Nope. Even being a president on Mt Rushmore makes you safe.
The New York Times reports that it was the museum’s decision to remove the statue, which has sat at its main entrance for the last 80 years; the city agreed it was time to take it down. Though the statue intends to honor Roosevelt—New York’s former governor, a U.S. President, and a famed naturalist whose father was one of the museum’s founders—it also depicts colonialism, as evidenced by the stereotypical Native American man and African man who flank the horseback-riding white man at its center. In 2017, activists splashed blood-red paint on its base, noting that the statue “is bloody at its very foundation.” And with reignited nationwide conversations about and removals of statues depicting Confederate generals, slaveholders, and genocidal explorers, the museum decided it was time to revisit Roosevelt.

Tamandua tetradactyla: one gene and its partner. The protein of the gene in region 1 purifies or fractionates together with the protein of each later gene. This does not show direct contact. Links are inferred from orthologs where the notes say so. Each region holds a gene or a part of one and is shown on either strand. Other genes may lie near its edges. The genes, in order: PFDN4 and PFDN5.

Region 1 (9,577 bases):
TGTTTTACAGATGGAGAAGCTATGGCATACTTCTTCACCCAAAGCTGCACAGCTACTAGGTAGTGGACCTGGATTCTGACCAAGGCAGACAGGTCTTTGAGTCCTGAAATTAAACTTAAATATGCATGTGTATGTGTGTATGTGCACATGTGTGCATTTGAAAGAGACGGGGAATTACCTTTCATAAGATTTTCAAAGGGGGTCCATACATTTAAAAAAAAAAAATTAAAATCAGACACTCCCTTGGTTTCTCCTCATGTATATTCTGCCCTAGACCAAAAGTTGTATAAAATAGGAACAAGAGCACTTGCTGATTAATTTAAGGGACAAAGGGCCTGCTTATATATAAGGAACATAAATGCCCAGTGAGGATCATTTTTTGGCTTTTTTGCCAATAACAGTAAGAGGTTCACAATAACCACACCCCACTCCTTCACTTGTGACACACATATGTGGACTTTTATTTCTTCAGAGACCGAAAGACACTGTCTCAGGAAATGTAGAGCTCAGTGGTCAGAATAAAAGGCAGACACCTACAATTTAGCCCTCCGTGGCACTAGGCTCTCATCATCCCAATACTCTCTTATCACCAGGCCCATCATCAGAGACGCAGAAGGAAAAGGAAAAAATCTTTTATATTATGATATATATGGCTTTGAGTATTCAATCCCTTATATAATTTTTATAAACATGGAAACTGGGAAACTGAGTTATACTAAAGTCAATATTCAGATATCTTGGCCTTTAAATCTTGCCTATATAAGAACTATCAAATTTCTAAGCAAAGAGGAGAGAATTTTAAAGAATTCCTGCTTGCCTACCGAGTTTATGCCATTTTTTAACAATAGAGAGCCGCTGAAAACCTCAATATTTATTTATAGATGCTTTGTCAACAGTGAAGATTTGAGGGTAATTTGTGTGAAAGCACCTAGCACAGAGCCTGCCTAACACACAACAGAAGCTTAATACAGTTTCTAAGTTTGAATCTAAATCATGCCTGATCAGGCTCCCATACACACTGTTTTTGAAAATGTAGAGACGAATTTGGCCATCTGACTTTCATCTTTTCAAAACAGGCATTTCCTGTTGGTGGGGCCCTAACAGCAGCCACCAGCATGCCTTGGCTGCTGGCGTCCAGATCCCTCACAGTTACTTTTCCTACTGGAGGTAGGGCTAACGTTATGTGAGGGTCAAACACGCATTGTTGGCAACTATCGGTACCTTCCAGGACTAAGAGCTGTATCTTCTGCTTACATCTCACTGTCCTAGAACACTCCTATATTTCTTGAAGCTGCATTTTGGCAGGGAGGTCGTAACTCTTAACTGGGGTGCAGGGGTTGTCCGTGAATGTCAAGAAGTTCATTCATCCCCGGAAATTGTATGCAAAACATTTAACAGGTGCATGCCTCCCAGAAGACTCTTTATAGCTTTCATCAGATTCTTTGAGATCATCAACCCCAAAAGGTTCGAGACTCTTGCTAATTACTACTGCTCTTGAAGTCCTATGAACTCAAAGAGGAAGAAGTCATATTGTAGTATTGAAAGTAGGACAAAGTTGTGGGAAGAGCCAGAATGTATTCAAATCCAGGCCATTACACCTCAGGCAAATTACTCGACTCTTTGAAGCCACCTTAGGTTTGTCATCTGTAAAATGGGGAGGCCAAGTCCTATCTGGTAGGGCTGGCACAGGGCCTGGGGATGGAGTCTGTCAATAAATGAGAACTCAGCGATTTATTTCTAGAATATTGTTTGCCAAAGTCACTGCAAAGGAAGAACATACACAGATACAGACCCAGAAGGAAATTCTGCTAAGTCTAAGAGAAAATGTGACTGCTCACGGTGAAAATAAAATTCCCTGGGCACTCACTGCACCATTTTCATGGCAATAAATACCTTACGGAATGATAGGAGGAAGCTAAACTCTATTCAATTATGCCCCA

Maybe we should look at every monument and ask exactly what it is commemorating. A monument that celebrates the national park system, yes. A monument that celebrates one guy riding gallantly above exploited peoples, no.